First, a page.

Singular

Plural

buffalo buffalos or buffaloes
halo halos or haloes
mosquito mosquitos or mosquitoes
gazebo gazebos or  gazeboes
tornado tornados or tornadoes
embargo embargos or embargoes

Nouns ending in f or fe

Some nouns that end in f or fe become plural by changing the f or fe to ves.

 Singular

Plural

calf calves
elf elves
half halves
knife knives
leaf leaves
life lives
shelf shelves
wife wives

 

Other nouns that end in f or fe are treated as normal nouns: just add s.

 Singular

Plural

belief beliefs
brief briefs
chef chefs
chief chiefs
cliff cliffs
gulf gulfs
proof proofs
safe safes

 

A small group of nouns that end in f can be made plural either way:

 Singular

Plural

hoof hoofs or hooves
dwarf dwarfs or dwarves
scarf scarfs or scarves
loaf loafs or loaves
staff staffs or staves
wharf wharfs or wharves

Irregular Plurals

Many nouns are just, well, different. There’s nothing to do but learn which these are. If in doubt, consult a dictionary.

Some nouns ending in us are made plural by changing the us to i.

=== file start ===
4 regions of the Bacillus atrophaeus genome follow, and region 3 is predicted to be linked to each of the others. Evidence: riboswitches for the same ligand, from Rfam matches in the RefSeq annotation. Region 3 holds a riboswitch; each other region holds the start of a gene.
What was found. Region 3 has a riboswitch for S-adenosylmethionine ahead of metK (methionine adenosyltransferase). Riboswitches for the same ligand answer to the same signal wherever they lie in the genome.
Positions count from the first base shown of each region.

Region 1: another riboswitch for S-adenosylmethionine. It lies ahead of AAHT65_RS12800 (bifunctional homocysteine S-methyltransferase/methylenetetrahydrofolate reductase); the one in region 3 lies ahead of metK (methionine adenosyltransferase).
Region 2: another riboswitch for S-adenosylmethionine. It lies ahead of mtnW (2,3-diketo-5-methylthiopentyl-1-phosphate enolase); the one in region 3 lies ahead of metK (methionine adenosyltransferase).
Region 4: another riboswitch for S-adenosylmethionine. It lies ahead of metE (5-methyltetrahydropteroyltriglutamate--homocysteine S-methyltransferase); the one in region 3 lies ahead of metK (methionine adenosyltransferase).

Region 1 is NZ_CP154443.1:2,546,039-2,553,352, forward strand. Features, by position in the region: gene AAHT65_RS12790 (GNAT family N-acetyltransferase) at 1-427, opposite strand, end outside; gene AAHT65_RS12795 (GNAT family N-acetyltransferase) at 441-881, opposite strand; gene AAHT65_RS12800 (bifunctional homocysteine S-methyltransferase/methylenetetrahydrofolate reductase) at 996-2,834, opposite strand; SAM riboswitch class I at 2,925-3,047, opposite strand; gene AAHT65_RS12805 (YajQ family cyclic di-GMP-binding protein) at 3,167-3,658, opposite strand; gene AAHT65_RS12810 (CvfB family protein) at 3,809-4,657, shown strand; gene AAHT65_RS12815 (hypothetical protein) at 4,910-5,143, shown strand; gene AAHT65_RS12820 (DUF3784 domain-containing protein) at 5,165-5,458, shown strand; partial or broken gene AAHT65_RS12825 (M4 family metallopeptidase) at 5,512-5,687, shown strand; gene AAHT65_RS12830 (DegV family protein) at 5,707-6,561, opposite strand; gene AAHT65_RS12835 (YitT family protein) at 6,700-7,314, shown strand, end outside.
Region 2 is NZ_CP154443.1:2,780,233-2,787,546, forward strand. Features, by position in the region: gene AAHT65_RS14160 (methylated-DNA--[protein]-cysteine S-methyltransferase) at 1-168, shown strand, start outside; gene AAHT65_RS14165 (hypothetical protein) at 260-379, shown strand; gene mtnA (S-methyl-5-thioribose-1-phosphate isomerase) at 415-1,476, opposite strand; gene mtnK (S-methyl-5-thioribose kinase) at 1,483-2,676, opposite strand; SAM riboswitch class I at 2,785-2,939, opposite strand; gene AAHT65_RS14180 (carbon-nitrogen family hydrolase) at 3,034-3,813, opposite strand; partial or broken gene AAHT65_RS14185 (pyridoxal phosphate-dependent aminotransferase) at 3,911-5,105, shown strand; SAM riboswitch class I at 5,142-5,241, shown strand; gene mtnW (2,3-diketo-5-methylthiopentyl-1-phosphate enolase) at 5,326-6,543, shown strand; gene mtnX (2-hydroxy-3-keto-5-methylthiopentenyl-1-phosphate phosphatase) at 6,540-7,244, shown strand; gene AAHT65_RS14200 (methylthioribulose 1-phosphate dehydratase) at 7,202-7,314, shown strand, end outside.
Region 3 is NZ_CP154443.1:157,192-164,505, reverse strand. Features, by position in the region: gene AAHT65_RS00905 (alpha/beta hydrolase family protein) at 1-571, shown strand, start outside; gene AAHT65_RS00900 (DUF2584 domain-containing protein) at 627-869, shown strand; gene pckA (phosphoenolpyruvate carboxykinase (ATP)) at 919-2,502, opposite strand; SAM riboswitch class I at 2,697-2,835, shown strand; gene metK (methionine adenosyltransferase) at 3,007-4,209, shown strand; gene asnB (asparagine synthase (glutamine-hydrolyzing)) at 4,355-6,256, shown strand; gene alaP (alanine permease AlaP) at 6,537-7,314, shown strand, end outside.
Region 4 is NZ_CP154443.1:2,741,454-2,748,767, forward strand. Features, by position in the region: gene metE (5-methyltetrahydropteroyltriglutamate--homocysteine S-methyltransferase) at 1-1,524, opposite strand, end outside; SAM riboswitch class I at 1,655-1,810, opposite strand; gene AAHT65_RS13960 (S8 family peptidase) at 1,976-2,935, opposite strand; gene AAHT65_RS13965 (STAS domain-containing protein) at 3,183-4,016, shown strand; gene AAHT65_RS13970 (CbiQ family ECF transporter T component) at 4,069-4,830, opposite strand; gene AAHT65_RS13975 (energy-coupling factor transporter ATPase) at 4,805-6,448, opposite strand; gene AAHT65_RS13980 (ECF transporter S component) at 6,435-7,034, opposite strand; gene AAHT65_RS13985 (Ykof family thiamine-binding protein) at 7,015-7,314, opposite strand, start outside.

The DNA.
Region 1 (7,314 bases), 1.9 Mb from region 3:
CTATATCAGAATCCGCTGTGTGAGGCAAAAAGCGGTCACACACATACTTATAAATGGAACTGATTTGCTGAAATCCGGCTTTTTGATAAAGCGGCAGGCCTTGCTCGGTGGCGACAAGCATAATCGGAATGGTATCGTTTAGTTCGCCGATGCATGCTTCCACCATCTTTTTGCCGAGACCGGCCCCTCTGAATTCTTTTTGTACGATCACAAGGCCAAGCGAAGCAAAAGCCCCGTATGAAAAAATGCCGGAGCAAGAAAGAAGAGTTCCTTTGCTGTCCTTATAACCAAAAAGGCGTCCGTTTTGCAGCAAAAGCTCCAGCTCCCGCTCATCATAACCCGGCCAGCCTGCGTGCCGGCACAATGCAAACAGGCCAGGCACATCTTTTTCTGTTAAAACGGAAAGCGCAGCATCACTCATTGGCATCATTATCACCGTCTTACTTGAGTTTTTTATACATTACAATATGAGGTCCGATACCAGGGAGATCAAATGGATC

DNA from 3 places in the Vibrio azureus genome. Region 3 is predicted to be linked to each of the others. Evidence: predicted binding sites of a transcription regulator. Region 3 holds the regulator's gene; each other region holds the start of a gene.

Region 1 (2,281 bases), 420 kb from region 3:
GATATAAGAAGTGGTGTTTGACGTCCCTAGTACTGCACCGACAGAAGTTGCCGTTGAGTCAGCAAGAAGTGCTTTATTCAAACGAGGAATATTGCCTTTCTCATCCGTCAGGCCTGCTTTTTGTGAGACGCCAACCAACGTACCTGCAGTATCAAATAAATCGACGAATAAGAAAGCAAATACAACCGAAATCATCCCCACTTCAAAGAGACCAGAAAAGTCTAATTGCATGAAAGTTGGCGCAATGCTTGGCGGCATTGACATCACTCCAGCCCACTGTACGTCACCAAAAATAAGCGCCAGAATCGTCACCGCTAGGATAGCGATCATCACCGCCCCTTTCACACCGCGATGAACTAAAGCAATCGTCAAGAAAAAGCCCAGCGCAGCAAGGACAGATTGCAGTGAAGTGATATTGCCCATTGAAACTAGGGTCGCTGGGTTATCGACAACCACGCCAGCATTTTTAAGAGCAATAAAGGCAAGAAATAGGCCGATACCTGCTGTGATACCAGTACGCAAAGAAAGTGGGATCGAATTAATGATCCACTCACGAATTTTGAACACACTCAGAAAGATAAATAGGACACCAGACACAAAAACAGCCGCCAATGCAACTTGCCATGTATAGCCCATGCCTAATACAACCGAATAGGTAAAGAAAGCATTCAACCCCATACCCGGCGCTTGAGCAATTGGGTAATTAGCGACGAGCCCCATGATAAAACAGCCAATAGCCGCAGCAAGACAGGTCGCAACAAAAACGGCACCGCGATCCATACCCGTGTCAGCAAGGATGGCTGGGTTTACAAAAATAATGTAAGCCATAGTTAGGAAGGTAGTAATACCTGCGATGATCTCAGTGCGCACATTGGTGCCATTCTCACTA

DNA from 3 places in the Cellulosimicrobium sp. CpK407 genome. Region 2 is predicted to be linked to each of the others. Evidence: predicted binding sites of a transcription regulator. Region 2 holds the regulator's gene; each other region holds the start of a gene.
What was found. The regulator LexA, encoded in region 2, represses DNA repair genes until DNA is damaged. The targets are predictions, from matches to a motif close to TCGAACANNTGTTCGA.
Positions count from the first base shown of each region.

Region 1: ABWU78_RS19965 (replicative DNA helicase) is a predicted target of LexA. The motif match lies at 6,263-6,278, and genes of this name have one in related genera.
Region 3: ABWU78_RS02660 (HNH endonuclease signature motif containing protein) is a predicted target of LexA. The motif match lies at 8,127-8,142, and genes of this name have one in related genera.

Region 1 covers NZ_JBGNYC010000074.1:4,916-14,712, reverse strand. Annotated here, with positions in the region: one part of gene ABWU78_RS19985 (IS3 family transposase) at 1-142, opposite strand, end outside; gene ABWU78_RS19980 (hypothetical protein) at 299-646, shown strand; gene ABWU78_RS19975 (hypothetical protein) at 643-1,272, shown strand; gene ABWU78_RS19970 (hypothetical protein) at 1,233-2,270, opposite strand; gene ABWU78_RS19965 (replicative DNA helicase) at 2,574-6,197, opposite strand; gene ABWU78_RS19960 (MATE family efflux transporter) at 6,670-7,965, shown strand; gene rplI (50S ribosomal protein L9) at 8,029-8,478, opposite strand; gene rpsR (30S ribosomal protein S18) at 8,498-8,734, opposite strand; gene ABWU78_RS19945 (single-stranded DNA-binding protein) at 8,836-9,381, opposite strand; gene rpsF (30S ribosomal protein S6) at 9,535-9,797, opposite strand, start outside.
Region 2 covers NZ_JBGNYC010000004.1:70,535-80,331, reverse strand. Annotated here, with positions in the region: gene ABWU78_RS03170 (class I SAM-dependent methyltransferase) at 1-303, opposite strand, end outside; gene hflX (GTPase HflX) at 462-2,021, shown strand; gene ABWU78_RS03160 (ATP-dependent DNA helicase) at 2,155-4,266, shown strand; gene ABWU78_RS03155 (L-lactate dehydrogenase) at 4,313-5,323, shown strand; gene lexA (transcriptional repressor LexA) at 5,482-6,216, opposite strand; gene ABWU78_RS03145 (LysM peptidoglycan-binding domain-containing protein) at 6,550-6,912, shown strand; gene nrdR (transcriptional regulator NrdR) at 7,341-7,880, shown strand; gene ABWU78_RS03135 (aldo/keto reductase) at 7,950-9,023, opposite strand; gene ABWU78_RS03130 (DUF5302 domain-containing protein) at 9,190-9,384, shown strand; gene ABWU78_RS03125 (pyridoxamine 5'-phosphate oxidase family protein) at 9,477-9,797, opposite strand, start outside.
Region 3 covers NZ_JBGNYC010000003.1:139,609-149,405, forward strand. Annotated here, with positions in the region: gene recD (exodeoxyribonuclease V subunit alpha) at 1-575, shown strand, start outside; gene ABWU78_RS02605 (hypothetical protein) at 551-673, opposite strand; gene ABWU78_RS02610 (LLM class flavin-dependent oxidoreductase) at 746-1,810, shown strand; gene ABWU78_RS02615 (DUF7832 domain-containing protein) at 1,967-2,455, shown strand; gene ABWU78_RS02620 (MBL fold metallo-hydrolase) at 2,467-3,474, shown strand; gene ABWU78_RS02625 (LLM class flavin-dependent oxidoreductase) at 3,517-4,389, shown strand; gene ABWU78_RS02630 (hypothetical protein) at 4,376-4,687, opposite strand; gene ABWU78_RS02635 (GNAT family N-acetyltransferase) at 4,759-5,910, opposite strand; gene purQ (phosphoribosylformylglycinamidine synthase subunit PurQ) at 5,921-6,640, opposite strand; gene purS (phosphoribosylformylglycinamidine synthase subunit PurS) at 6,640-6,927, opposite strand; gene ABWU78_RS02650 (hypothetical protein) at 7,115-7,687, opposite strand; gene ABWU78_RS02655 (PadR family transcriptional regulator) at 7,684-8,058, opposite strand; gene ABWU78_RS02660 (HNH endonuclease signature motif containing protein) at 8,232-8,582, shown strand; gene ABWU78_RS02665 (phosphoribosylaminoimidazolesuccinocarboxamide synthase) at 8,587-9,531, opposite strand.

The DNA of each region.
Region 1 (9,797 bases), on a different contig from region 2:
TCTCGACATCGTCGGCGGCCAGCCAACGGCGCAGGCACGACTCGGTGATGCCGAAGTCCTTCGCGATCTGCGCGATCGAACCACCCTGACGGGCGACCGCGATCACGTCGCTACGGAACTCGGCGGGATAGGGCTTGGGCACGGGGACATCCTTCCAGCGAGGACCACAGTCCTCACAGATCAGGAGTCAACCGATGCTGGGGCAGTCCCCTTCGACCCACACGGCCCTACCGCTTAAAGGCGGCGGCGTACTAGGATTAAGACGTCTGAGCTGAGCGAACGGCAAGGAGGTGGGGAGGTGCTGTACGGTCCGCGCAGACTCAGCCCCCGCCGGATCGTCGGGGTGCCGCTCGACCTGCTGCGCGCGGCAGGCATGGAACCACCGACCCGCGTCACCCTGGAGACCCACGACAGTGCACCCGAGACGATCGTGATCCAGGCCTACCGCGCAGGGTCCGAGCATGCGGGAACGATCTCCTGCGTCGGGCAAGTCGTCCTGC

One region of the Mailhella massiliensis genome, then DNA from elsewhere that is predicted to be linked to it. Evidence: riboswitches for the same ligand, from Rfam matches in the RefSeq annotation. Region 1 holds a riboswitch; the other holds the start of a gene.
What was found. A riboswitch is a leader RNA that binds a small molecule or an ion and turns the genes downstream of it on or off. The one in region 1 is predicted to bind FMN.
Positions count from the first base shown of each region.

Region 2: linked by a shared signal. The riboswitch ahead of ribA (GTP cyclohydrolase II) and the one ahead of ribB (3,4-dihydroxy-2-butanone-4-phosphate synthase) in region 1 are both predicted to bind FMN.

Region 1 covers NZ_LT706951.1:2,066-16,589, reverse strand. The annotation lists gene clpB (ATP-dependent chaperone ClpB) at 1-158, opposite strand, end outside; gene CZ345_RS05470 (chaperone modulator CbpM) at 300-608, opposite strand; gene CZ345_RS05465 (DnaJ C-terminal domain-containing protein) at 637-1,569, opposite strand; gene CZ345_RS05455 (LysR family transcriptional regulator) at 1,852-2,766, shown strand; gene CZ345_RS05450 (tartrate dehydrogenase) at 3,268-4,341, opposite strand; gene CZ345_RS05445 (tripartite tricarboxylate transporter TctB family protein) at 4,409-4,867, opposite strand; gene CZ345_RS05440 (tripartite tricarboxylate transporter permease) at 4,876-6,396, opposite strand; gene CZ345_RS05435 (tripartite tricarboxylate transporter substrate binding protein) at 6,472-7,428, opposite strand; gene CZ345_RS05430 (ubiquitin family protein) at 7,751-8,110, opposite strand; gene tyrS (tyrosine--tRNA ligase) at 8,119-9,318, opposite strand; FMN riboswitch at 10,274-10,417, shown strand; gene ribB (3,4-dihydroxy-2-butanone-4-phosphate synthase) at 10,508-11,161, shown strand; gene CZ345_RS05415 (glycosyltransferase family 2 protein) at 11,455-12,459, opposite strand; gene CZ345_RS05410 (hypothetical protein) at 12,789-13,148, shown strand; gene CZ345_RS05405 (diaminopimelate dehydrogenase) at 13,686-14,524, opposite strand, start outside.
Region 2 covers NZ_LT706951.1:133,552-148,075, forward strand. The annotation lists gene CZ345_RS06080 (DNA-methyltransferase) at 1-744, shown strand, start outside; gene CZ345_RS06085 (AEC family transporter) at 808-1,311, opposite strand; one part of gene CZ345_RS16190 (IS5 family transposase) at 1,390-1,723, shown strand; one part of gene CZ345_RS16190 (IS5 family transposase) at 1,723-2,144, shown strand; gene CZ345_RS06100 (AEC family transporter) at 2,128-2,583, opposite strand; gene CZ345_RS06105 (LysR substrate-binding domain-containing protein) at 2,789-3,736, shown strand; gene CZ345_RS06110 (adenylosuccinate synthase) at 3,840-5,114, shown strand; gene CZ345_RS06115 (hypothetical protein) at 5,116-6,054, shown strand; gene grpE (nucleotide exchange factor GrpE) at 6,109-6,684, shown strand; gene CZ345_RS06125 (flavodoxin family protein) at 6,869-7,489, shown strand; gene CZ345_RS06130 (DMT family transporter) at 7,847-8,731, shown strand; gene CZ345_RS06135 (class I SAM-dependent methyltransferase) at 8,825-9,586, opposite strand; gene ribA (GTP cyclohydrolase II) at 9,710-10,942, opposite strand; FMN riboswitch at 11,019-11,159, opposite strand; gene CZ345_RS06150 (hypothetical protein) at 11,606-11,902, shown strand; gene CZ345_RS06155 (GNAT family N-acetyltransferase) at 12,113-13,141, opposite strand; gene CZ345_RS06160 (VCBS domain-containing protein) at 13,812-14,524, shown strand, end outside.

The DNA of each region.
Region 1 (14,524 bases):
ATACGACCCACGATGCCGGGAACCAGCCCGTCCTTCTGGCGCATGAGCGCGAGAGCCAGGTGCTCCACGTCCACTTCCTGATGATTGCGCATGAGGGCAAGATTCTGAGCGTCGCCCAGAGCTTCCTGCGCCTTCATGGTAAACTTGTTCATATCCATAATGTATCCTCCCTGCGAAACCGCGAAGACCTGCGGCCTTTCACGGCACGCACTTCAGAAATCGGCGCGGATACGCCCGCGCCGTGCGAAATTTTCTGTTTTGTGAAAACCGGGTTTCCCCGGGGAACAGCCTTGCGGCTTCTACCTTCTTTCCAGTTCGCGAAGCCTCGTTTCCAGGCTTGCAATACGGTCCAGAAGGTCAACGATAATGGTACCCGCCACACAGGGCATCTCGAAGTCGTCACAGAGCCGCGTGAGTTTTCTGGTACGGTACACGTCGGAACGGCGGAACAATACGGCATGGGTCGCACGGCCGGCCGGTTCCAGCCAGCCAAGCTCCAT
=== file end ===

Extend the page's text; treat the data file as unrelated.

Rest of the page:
Singular Plural
alumnus alumni
cactus cacti
focus focuses or foci
fungus funguses or fungi
octopus octopuses or octopi
nucleus nuclei
radius radii
stimulus stimuli

 

Some nouns ending in is are made plural by changing the is to es.

Singular

Plural

axis axes
analysis analyses
basis bases
crisis crises
diagnosis diagnoses
ellipsis ellipses
hypothesis hypotheses
oasis oases
paralysis paralyses
synthesis syntheses
synopsis synopses
thesis theses

 

Some nouns ending in ix or ex are made plural by changing the ix to ices.

 Singular

Plural

appendix appendices
index indices
matrix matrices
vertex vertices

 

Some nouns ending in eau are made plural by changing the eau to eaux.

Singular

Plural

beau beaux
bureau bureaus or bureaux
chateau chateaux
tableau tableaux or tableaus

 

Some nouns become plural by changing the ending to en.

Singular

Plural

child children
man men
ox oxen
woman women

 

Some nouns become plural by changing the ending to a.

 Singular

Plural